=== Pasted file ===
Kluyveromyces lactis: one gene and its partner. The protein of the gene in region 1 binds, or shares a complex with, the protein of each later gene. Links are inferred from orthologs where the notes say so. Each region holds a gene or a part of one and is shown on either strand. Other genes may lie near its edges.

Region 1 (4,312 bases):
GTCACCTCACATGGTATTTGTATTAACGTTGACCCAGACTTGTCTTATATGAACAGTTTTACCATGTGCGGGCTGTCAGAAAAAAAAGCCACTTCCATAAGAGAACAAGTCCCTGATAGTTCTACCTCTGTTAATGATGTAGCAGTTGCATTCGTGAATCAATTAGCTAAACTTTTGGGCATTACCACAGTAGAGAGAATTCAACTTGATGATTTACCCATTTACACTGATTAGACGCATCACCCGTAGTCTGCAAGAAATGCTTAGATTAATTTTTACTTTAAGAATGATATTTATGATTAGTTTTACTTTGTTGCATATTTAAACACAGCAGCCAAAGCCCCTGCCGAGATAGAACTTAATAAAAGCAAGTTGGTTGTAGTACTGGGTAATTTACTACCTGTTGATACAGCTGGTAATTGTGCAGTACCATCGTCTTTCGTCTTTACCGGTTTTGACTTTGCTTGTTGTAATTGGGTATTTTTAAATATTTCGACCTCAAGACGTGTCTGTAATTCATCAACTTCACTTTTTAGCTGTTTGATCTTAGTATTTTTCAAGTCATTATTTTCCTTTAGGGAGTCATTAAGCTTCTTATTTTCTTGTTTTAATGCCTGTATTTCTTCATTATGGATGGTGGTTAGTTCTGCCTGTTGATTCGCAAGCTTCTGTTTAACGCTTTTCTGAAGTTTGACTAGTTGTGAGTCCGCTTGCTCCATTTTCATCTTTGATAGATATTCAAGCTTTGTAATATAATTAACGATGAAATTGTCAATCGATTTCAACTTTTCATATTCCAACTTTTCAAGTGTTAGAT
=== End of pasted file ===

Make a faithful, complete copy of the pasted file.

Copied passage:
Kluyveromyces lactis: one gene and its partner. The protein of the gene in region 1 binds, or shares a complex with, the protein of each later gene. Links are inferred from orthologs where the notes say so. Each region holds a gene or a part of one and is shown on either strand. Other genes may lie near its edges.

Region 1 (4,312 bases):
GTCACCTCACATGGTATTTGTATTAACGTTGACCCAGACTTGTCTTATATGAACAGTTTTACCATGTGCGGGCTGTCAGAAAAAAAAGCCACTTCCATAAGAGAACAAGTCCCTGATAGTTCTACCTCTGTTAATGATGTAGCAGTTGCATTCGTGAATCAATTAGCTAAACTTTTGGGCATTACCACAGTAGAGAGAATTCAACTTGATGATTTACCCATTTACACTGATTAGACGCATCACCCGTAGTCTGCAAGAAATGCTTAGATTAATTTTTACTTTAAGAATGATATTTATGATTAGTTTTACTTTGTTGCATATTTAAACACAGCAGCCAAAGCCCCTGCCGAGATAGAACTTAATAAAAGCAAGTTGGTTGTAGTACTGGGTAATTTACTACCTGTTGATACAGCTGGTAATTGTGCAGTACCATCGTCTTTCGTCTTTACCGGTTTTGACTTTGCTTGTTGTAATTGGGTATTTTTAAATATTTCGACCTCAAGACGTGTCTGTAATTCATCAACTTCACTTTTTAGCTGTTTGATCTTAGTATTTTTCAAGTCATTATTTTCCTTTAGGGAGTCATTAAGCTTCTTATTTTCTTGTTTTAATGCCTGTATTTCTTCATTATGGATGGTGGTTAGTTCTGCCTGTTGATTCGCAAGCTTCTGTTTAACGCTTTTCTGAAGTTTGACTAGTTGTGAGTCCGCTTGCTCCATTTTCATCTTTGATAGATATTCAAGCTTTGTAATATAATTAACGATGAAATTGTCAATCGATTTCAACTTTTCATATTCCAACTTTTCAAGTGTTAGAT